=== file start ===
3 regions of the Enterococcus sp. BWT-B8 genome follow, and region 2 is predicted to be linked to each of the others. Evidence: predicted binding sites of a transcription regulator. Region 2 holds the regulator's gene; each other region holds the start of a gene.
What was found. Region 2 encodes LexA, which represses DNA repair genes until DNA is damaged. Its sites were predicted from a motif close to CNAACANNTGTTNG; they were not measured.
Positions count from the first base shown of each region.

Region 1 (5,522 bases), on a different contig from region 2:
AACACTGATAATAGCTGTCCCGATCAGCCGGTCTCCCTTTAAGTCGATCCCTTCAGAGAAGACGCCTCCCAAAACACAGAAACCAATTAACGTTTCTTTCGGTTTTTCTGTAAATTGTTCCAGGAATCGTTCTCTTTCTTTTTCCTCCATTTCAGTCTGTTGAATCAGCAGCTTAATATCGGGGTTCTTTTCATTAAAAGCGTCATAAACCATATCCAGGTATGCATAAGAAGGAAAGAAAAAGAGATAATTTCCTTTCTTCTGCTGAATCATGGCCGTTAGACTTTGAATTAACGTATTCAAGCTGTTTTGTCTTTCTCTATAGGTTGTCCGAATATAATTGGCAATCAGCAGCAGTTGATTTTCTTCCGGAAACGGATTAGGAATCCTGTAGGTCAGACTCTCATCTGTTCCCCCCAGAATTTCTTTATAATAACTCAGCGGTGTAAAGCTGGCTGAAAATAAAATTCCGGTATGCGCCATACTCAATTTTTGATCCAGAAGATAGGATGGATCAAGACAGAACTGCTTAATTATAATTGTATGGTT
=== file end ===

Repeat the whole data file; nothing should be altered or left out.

3 regions of the Enterococcus sp. BWT-B8 genome follow, and region 2 is predicted to be linked to each of the others. Evidence: predicted binding sites of a transcription regulator. Region 2 holds the regulator's gene; each other region holds the start of a gene.
What was found. Region 2 encodes LexA, which represses DNA repair genes until DNA is damaged. Its sites were predicted from a motif close to CNAACANNTGTTNG; they were not measured.
Positions count from the first base shown of each region.

Region 1 (5,522 bases), on a different contig from region 2:
AACACTGATAATAGCTGTCCCGATCAGCCGGTCTCCCTTTAAGTCGATCCCTTCAGAGAAGACGCCTCCCAAAACACAGAAACCAATTAACGTTTCTTTCGGTTTTTCTGTAAATTGTTCCAGGAATCGTTCTCTTTCTTTTTCCTCCATTTCAGTCTGTTGAATCAGCAGCTTAATATCGGGGTTCTTTTCATTAAAAGCGTCATAAACCATATCCAGGTATGCATAAGAAGGAAAGAAAAAGAGATAATTTCCTTTCTTCTGCTGAATCATGGCCGTTAGACTTTGAATTAACGTATTCAAGCTGTTTTGTCTTTCTCTATAGGTTGTCCGAATATAATTGGCAATCAGCAGCAGTTGATTTTCTTCCGGAAACGGATTAGGAATCCTGTAGGTCAGACTCTCATCTGTTCCCCCCAGAATTTCTTTATAATAACTCAGCGGTGTAAAGCTGGCTGAAAATAAAATTCCGGTATGCGCCATACTCAATTTTTGATCCAGAAGATAGGATGGATCAAGACAGAACTGCTTAATTATAATTGTATGGTT